28. July 2011 21:24
Many patients experience teeth that seem to shift over time. Young patients that complete orthodontics must wear some type of retainer to keep their teeth straight. This retainer can be either a removable device, if the patient is compliant or a permanent retainer attached to the teeth. As children grow into young adults, most people assume that by 18 the growth spurt is over. This is not correct. Between the ages 18-into the early 20's the lower jaw will continue to grow. As the jaw grows, it can lock against the upper teeth and something has to give. Often the lower teeth will begin to crowd or the upper teeth can flare out wards, creating spaces between the front teeth. Another consequence is the upper and lower teeth will grind against each other creating chips and cracks in these teeth over time.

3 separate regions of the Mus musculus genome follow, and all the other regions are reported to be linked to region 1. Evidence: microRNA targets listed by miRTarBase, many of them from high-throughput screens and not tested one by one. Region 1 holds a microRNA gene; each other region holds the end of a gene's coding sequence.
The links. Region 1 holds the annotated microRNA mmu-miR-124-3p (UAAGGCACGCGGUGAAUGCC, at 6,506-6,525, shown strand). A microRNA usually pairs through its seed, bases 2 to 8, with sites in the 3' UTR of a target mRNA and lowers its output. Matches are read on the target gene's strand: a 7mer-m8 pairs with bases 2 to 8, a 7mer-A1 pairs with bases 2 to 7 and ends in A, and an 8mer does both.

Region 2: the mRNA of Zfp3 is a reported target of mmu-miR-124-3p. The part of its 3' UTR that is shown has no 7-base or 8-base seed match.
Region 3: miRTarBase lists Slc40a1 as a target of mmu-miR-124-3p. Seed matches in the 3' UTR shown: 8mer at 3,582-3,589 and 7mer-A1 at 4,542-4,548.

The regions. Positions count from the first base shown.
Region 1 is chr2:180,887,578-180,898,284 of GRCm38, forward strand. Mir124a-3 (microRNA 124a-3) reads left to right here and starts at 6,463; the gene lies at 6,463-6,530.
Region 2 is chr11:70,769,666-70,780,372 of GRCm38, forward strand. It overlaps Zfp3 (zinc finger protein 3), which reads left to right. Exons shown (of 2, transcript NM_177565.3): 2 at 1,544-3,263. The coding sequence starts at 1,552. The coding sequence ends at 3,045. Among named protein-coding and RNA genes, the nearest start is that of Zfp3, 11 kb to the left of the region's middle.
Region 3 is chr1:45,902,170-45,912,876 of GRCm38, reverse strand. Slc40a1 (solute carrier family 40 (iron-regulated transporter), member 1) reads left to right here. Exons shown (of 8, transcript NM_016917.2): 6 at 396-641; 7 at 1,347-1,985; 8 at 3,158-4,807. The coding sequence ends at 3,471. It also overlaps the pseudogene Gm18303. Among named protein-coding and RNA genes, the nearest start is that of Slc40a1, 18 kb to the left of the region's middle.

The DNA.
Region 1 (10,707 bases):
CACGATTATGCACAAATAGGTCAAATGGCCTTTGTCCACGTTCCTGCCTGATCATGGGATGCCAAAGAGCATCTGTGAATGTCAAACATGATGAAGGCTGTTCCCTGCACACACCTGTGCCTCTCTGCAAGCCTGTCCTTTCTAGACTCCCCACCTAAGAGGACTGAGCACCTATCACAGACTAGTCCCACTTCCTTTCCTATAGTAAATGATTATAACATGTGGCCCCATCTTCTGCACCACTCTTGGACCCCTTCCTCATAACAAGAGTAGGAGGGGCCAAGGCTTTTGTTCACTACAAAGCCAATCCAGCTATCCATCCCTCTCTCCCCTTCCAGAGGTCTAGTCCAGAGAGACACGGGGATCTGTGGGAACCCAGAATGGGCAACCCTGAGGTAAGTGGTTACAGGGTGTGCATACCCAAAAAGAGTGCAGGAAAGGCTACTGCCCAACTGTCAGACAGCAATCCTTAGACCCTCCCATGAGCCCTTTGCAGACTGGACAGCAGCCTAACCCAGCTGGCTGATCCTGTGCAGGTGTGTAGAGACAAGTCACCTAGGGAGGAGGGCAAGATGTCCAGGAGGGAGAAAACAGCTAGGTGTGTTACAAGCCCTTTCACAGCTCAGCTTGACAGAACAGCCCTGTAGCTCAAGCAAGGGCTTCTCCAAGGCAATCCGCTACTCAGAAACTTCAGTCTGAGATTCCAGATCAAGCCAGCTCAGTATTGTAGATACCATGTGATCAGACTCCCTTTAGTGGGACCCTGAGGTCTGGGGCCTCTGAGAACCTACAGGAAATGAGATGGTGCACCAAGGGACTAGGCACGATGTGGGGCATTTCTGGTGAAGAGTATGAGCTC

Older patients can also have teeth that move. The first thing a patient must be aware of is the fact that gum disease and subsequent bone loss can allow teeth to loosen and move. This is a very serious problem and patients need to address the gum disease and seek treatment immediately if it exists. Now let us assume that the moving teeth are not from gum disease. As patients age, the upper and lower jaws tend to compress and the teeth in the "arch", also visible as the "U" shape of the teeth, become more narrow. Now the "U" shape of the teeth can become more like a "V" shape. This results in a smile that is not as full in the face and collapses muscles in the face, making it more sunken and appear "caved in". This can also be prevented with night guards or retainers to hold the teeth in place. A patient is never to old to have these appliances to maintain their smile. A little prevention can go a long way to keeping your smile beautiful.
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